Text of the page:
Skate Shop Showdown | 5 Spot | Salt Lake City | Salt Lake City Weekly

Skate Shop Showdown 

Q&A with Half and Half Skate Shop owner Milhouse Williamson.

Pin It
Favorite
click to enlarge JORDAN FLOYD
  • Jordan Floyd

Salt Lake City's Half and Half Skate Shop—where, as owner Milhouse Williamson puts it, they like "using fun, vibrant and dumb art, but the skating is serious and the homies kill it"—recently competed in the third installation of TransWorld Skateboarding magazine's Shop Showdown. H&H was one of 16 skateshops from across the country to submit a three- to five-minute video showcasing its team's best skateboarding. Videos were pitted head-to-head in a bracket-style tournament which concluded earlier this month. Although Half and Half did not win this year's showdown, the Sk801 crew put it down for the salty state with a video edit that would make even the most this-is-private-property-and-you-damned-kids-can't-skate-here types utter a cheer of approval.

How did you get involved in TransWorld's Shop Showdown?
Randomly, they actually reached out to us. It was something that was really humbling to have someone like TransWorld hit us up.

When did you start filming for the Showdown?
They gave us a guideline of what they preferred, and said it was all right to use older clips, but what they really wanted was about a month worth of current clips. That was a challenge in itself. Being that it was the start of March when they hit me up about it, it was, like, 'Great. It's March in Salt Lake City, and we've got to get a bunch of footage.' It was definitely a battle with the weather, but I feel like we came through pretty solid on it.

Who are the guys in the video?
The video was the people we consider on the Half and Half team. A lot of them support the shop pretty heavily. [TransWorld] wanted the hometown hero. It was really nice having people like Levi Faust, Kordell Black and Caleb Orton, and those names involved because they are Salt Lake's hometown heroes.

What was the experience like being in the showdown?
I had a really good time with it because I felt like we had a decent edit. The way [the showdown] was set up, it was tough to win and we had a ton of competition—which is great—that's what I wanted. I didn't want it to be something where it was easy.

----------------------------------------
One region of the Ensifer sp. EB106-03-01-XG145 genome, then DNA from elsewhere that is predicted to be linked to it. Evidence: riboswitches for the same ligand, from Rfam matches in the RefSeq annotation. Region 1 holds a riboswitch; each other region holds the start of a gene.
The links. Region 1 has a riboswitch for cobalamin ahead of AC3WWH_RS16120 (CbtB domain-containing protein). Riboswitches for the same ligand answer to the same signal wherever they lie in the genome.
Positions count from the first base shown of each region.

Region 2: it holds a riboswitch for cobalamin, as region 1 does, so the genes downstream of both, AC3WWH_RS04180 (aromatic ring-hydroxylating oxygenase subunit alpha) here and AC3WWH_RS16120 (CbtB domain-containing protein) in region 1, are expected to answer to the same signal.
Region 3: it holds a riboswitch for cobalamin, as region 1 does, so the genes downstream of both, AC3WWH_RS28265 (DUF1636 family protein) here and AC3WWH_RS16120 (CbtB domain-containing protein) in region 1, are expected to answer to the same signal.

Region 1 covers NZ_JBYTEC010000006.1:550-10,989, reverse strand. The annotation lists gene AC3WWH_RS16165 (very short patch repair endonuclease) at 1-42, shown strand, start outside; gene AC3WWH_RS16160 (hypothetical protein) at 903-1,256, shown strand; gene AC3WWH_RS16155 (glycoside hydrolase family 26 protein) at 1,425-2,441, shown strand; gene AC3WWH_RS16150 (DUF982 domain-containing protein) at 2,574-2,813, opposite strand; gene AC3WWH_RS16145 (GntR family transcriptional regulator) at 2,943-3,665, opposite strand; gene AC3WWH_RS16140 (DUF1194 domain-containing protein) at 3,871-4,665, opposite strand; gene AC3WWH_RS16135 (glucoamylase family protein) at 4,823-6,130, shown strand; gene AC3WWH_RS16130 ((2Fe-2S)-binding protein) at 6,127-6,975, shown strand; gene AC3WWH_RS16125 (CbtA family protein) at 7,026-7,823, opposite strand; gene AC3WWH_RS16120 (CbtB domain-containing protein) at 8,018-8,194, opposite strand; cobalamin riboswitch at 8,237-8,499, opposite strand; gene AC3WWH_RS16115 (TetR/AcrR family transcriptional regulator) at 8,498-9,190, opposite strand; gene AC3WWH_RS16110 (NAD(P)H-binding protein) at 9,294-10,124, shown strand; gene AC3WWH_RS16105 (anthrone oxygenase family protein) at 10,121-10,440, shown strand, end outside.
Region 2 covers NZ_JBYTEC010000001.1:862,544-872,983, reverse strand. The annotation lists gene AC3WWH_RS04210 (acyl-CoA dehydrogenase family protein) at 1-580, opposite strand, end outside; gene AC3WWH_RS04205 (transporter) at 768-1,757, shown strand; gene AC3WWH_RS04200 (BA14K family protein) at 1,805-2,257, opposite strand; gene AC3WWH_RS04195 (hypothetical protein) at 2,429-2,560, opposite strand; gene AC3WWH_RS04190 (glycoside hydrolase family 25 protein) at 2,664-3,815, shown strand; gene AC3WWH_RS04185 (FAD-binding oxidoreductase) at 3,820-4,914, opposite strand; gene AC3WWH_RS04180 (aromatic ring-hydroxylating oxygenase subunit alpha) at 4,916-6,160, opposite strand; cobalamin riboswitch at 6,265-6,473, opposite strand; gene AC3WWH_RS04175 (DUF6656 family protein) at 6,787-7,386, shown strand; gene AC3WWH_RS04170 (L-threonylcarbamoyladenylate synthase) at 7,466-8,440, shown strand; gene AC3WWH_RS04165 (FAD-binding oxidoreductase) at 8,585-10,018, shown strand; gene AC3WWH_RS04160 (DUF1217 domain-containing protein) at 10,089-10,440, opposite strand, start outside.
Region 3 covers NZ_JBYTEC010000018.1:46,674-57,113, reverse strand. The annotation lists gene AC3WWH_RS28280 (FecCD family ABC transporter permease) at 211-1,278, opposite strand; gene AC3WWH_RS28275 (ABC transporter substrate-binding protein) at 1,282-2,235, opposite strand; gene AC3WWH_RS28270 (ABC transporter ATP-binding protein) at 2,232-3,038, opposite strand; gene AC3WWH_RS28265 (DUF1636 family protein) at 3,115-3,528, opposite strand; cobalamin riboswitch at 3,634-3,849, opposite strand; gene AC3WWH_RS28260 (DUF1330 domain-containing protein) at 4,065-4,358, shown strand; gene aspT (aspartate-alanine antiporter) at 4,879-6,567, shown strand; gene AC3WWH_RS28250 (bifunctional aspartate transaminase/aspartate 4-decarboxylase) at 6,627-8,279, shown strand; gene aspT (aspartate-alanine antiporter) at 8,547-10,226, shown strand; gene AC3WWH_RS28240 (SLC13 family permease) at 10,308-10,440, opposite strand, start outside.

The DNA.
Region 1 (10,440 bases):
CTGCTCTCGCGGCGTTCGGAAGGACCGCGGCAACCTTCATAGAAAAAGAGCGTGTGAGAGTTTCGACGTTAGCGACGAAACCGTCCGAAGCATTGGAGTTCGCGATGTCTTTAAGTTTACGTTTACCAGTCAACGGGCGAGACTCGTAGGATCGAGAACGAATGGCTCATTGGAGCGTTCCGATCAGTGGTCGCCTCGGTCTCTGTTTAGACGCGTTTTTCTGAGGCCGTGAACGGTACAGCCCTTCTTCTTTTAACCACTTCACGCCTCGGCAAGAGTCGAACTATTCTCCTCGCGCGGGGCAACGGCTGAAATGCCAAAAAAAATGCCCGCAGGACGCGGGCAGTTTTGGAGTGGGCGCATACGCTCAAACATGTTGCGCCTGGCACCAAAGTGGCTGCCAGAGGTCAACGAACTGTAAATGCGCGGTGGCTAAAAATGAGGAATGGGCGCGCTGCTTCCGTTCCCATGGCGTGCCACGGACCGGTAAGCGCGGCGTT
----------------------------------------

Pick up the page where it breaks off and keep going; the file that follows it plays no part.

It was the third year they've done [the showdown], and it is the first year that we've been open. It was really just amazing to even be asked and to be part of it. To see [the video edit] blow up on Instagram and see the kids and everyone really hyped on it was just great.

What do you think is the philosophy behind a good skateboarding video edit?
Skateboarding has made the edit an explanation of what a shop, company or brand is. They use that to tell people about their style and what they like in filming, which is done through angles, lighting, how they introduce skaters and what cutscenes they have. It really is an unlimited pool of how people want to represent themselves. That's why it's so important in skateboarding to define yourself through [the video edit]. If it's not good, that's what defines you. Being able to compete and being able to actually do something worth watching and that some people can really relate to, is where that whole drive comes from for video parts.

It's not so much who's the best at what; it's who can make it look the best, and who can have someone film it the best and put it together the best. [Video edits] are a lot more than saying, 'Hey, he can do a kickflip 100 times.' Skating in an Olympic-type competition or in Street League Skateboarding (SLS), is still very impressive. But there's nothing that's as impressive as someone hucking meat down something huge and finally landing it, having it on footage, and having all your friends around you get stoked. That's what skateboarding lives on.

What's next for Half and Half?
What we are really trying to concentrate on is an HD video. Sam Hubble, a Half and Half team rider, is pretty fired up on an HD setup that he's got. I'm just trying to support that with the shop and get everyone a little part. I'm really hyped to see what happens because it's just going to be all the Sk801 homies.


Pin It
Favorite

Tags:

About The Author

Jordan Floyd

More by Jordan Floyd

  • The Beer Issue

    Beer, glorious beer!
    • Aug 9, 2017
  • More »

Latest in 5 Spot

  • Q&A with Mark Cheney

    For a quarter century, Mark Cheney has tended Lagoon's iconic wooden roller coaster.
    • Nov 15, 2017
  • Q & A with Mindy Vincent

    Founder and executive director of the Utah Harm Reduction Coalition.
    • Nov 8, 2017
  • Q & A with Michael McHenry

    Michael McHenry is the president of the company that, since 2014, has shaken up the sandwich business model for good.
    • Nov 1, 2017
  • More »

Comments

Subscribe to this thread:

Add a comment

Readers also liked…

  • Q&A with art activist Cat Palmer

    Local photographer fights to Keep the Politicians Out of Our Vagina with powerful photo series.
    • Dec 21, 2016
  • New Warden in Town

    Q&A with Utah State Prison's Larry Benzon.
    • Jun 21, 2017

© 2017 Salt Lake City Weekly

Website powered by Foundation